"Discover Cooking, Discuss Life."

Go Back   Discuss Cooking - Cooking Forums > General Cooking Information > Cooking Resources > Terms & Techniques
Click Here to Login
Thread Tools Display Modes
Old 11-17-2005, 12:31 PM   #11
Head Chef
sarah's Avatar
Join Date: Oct 2004
Posts: 1,161
kosher meat is the same as halal meat,which muslims eat!the procedure of slaughtering etc is the same,muslims either eat halal or kosher meat!

Don't let love interfere with your appetite. It never does with mine.
sarah is offline   Reply With Quote
Old 11-17-2005, 12:37 PM   #12
Executive Chef
Join Date: Oct 2004
Posts: 4,356
Originally Posted by buckytom
but too much salt might make you a little fuhklempt.
I'm feeling a SNL moment - Talk amongst yourselves.

mish is offline   Reply With Quote
Old 11-17-2005, 12:57 PM   #13
Master Chef
CharlieD's Avatar
Join Date: Oct 2004
Location: USA,Minnesota
Posts: 9,090
halal and kosher is not the same. though muslim eat kosher meat, the people that eat kosher cannot eat halal, as they are not up to the kosher rules and standards
You are what you eat.
CharlieD is offline   Reply With Quote
Old 11-17-2005, 01:11 PM   #14
Executive Chef
amber's Avatar
Join Date: Aug 2004
Location: USA,Maine
Posts: 4,099
Originally Posted by licia
I thought being "kosher' meant it had been blessed by a rabbi!!!! There's more to it than that?
Thats what I thought too!
amber is offline   Reply With Quote
Old 11-17-2005, 01:39 PM   #15
Chief Eating Officer
GB's Avatar
Join Date: Jul 2004
Location: USA,Massachusetts
Posts: 25,509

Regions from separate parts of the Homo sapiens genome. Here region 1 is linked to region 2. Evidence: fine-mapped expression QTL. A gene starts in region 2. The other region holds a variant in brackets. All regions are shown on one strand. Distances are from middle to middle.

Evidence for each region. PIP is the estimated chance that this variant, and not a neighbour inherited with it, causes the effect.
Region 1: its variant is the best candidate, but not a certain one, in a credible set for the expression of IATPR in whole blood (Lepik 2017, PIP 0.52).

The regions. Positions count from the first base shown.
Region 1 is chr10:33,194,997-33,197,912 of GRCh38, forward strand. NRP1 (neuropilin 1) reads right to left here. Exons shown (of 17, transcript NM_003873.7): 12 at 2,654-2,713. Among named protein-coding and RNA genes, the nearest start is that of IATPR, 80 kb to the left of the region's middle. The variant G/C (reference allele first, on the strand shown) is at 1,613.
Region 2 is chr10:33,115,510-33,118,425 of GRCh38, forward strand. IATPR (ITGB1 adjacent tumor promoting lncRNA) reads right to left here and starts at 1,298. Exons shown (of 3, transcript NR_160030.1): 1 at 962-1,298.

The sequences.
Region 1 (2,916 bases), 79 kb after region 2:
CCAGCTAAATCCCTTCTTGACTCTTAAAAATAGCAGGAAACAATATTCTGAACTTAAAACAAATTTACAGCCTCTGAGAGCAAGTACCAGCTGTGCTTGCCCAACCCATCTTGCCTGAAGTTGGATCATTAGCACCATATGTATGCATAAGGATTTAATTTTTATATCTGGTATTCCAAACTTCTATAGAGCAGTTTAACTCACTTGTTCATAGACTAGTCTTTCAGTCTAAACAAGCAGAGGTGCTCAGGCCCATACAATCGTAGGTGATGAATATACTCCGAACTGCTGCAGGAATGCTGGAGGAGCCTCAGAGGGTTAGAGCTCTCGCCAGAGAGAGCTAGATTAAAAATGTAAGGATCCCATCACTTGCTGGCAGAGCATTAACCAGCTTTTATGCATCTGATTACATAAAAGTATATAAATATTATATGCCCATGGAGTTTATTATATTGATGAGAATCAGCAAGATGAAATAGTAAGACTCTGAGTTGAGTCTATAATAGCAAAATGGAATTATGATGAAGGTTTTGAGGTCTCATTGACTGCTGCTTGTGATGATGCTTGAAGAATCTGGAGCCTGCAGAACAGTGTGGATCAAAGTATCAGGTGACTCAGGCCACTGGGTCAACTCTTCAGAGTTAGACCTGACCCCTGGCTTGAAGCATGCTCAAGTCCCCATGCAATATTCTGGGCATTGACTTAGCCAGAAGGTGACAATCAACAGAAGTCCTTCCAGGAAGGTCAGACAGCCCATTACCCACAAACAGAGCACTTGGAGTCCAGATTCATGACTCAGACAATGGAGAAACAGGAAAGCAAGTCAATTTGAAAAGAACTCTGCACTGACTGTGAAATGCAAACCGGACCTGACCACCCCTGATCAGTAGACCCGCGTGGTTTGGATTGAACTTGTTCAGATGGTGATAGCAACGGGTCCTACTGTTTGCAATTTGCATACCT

The kosher laws are very extensive and encompass many different things. Like Charlie said, a Rabbi has little to do with it other than supervising the slaughter. As far as I know, the Rabbi does not say any prayers over the food.

One of the kosher laws is that you are not allowed to ingest blood. By salting the meat this draws out the blood and makes the meat OK to eat (for acceptable types of meat. No matter how much salt you use, pork will never be kosher). It would seem to me that the koshering process and the brining process would be exact opposites. brining is the process of getting salt and water into the bird while koshering is the process of drawing things out. I know from experience that kosher birds are saltier to taste than non kosher birds, but I would be looking to brine for the added moisture.
You know you can't resist clicking
this link. Your eyes will thank you. VISUAL BLISS
GB is offline   Reply With Quote
Old 11-17-2005, 02:11 PM   #16
Certified Pretend Chef
Andy M.'s Avatar
Join Date: Sep 2004
Location: Massachusetts
Posts: 43,702

Brining a turkey (or any other piece of meat) locks moisture in more than adding moisture to the meat. When you put meat into a brine, there is an exchange of fluids through the cell walls. Unsalted fluid is expelled and saltier fluid is drawn in. This occurs in an effort to equalize the salinity on the opposite sides of the cell walls.

A portion of this process I don't understand causes the cells to hold onto the saltier fluids and resist releasing them in the cooking process. This results in a saltier/more flavorful bird.